15. Joe,

    Up in a tree I can do, and the rock is simple, just lay a concrete base atop the rock and shim it level.

    But maybe I’ll show you a crafty method of hiding a target in plain sight. It’s a trick I learned from Brad Troyer that fools the big boys with their astronomical observatory telescopes!


  16. CritterController,

    50 shots is about it for a powerful BB pistol (one that shoots 400 + . Look for BB pistols that shoot down around 375 and don’t have blowback. They will sometimes get up to 80 shots per powerlet.


  17. Alan,

    I tried it by accident, they both hit low..
    I would only do it in a higher power gun though…. and use two lighter pellets.. I did it by accident in the S410 and it wasn’t any problem, but they were both very low, one 1″ lower than the other..


  18. B.B.

    Thanks, that vindicates my decision about going with the G.I. sights. Clint Fowler must be used to dealing with elite shooters, so he was pushing hard for the National Match. But, I’ve heard that the originals are very good. They were supposed to be designed to hit targets routinely out to 600 yards and even up to 1100 yards like the Marines did at Belleau Wood. And my Dad said that during his hitch in the army, the sergeants did a demo where they hit every single pop up target out to 700 yards. For a guy who has never shot beyond 50 yards, I’d say that there is plenty of room to grow.

    With my weapons acquisition program almost complete, I am now looking at long golden years of running ammo through my guns and improving my shooting skills. I noticed that the only book you recommended on shooting technique was Elmer Keith’s book. I will definitely look at it, but is there another one on rifle shooting? All I could find by a name person was material by G. David Tubb. His instructional DVDs that I’ve seen are okay although I don’t know that I learned much beyond the fact that he is a fantastic shot.

    I even have an ideal for what I’m looking for which is a great performer who understands his field and knows how to write about it simply and clearly. This is exactly what I found with Jack Dempsey’s boxing manual, Championship Fighting which I have mentioned. The book begins, “What do you suppose would happen if a baby fell out of a two-story building onto the head of a truck driver below?” It then proceeds to draw out the lesson that you do not have to be big to hit hard; you just need to “put your body weight into fast motion.” And from this foundation, the whole system develops with perfect logic. Incredible. I’ve never seen anything like this. So, I’m wondering if there’s something equivalent in the shooting literature. By the way, the Dempsey book is going for $200 on Amazon, but I read the whole thing for free at the University of Illinois library at Urbana-Champaign, one of the great libraries of the country, and they will glad to send it to any library that requests it.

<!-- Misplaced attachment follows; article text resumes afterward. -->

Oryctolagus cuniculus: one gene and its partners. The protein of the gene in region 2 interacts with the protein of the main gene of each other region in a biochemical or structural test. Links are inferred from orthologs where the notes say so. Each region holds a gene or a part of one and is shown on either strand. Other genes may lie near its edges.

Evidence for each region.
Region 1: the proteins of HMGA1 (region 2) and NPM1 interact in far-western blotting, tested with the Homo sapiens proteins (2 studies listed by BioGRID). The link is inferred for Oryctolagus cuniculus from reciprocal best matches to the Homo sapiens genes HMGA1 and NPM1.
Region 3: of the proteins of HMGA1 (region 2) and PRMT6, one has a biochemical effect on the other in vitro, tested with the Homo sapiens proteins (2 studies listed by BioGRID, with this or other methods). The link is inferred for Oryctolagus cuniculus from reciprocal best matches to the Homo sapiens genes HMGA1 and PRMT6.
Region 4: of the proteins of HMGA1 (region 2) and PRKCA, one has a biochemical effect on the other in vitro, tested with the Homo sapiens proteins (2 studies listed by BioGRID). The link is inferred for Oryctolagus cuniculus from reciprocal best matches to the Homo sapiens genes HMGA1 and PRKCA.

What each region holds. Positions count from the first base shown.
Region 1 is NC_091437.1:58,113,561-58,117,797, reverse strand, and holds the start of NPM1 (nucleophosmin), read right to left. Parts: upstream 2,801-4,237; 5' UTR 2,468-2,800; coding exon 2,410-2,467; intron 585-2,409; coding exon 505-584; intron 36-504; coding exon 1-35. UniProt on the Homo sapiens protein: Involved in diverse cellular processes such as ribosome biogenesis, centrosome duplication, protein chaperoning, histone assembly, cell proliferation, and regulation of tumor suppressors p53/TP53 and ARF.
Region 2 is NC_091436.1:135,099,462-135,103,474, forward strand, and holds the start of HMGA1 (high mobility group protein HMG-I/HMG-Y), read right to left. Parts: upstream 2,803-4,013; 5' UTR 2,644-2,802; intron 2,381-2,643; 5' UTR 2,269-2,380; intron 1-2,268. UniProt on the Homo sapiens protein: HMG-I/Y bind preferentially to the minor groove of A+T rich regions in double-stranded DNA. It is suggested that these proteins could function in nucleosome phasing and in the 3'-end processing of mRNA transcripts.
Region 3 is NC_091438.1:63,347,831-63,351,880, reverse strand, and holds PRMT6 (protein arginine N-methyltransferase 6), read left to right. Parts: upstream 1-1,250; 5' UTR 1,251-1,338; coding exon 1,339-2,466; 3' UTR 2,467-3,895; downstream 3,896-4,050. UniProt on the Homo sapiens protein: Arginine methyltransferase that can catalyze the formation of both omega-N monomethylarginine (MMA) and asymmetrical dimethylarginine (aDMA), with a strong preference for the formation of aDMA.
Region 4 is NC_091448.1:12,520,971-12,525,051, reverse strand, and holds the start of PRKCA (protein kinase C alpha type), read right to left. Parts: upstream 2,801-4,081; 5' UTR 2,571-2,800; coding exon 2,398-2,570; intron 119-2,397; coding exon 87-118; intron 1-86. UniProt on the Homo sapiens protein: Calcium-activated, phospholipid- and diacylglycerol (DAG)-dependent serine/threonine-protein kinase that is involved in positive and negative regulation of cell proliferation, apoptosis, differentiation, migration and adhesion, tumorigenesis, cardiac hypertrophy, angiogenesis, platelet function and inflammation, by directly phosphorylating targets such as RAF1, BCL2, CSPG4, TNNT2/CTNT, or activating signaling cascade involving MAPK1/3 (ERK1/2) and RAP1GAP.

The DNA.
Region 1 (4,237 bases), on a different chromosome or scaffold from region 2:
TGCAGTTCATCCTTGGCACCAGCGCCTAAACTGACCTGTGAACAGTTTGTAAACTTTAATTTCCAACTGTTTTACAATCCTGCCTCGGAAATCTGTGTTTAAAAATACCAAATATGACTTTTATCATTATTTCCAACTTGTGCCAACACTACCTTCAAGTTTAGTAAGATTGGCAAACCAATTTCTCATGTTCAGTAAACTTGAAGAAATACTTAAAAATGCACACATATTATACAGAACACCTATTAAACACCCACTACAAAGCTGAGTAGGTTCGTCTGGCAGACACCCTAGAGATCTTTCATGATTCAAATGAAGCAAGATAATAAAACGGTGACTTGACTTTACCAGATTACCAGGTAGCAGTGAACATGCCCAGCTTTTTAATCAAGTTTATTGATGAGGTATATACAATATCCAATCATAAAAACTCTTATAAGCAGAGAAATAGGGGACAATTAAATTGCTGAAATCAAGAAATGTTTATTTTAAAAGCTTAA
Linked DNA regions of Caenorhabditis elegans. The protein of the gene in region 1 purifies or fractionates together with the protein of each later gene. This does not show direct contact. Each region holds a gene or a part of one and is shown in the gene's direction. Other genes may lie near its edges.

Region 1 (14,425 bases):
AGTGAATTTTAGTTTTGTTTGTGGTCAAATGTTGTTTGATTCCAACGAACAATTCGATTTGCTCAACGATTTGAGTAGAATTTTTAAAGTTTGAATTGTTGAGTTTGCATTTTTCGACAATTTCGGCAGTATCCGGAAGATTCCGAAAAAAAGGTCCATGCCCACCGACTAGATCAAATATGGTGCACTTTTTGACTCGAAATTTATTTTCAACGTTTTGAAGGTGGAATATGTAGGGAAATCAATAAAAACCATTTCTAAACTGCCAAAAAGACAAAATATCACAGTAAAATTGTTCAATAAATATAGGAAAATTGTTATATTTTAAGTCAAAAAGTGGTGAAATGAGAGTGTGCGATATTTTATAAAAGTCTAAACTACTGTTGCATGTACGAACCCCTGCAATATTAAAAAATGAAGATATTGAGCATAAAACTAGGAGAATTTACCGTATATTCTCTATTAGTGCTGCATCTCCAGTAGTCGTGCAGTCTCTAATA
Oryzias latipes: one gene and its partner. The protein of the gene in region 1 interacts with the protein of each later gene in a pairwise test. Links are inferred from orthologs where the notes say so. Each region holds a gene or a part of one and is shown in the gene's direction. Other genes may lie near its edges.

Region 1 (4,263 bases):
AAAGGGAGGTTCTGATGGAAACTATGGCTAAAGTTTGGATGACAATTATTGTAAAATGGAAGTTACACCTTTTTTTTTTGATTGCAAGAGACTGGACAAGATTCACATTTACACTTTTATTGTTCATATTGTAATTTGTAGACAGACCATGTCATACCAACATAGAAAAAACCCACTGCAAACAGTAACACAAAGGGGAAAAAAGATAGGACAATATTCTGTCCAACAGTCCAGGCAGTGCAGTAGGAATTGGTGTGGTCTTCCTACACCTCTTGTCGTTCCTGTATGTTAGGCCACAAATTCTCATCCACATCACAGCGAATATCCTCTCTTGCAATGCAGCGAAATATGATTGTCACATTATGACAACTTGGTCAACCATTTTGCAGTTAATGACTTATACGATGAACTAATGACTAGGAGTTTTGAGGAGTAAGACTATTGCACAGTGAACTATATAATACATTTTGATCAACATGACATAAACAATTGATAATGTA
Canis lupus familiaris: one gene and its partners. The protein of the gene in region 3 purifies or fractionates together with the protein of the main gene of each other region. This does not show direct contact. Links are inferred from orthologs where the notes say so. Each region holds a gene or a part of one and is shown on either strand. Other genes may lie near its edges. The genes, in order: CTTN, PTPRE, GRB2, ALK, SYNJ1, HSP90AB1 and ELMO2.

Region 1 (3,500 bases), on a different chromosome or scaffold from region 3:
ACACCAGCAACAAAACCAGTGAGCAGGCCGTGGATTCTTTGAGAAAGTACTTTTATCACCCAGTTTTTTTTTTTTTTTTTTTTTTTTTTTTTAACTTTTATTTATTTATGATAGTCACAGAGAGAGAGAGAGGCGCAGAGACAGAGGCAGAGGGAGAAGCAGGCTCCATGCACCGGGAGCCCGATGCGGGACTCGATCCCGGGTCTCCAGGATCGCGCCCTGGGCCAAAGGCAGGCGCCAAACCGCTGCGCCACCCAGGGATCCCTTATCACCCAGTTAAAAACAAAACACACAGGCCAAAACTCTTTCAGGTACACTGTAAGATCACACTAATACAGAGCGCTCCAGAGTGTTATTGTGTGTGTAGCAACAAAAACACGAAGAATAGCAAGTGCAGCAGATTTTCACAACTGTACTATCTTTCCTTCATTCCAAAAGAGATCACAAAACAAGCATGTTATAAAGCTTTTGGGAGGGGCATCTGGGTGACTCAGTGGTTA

I have to say that I give you credit for finishing Frank Mann’s book, The Bullet’s Flight, because I stalled out. Undeniably, there is a ton of valuable information, but he is too convoluted. I suspect that amidst his good work that a lot of his activities are those of a backyard crank and to even get to this, there is his stately verbose style which is hinted at by the title and a bizarre choice of subject. Amidst the extensive testimonials at the beginning of the book about what a great guy he is there is one by his daughter talking about how great Frank Mann’s feet were and how vain he was about their high arches and how he could stand and walk on them all day long! And then when I read that he died partly because his book didn’t get a good popular reception, I don’t even know what to think. Maybe the raw data will do more for me at a more advanced stage.


  19. Wayne and Alan,

    I shot four pellets at once out of the IZH 61 while I was learning about the indexing system. Two went out the barrel, and the crushed remains of the other two fell out of the breech. That cost me many days of misery thinking I had ruined the gun, but there were no ill effects.


  20. I saw the Japanese Arisaka mentioned in the comments yesterday and today. Weapons used by our enemies often carry a reputation, either over- or under-estimated, that differs from reality.

    Of course the quality of rifles coming from the Japanese armories declined in quality over the course of the war as shortages in materials and US bombardments took their toll, but the Arisaka was one heck of a battle rifle in its “prime”.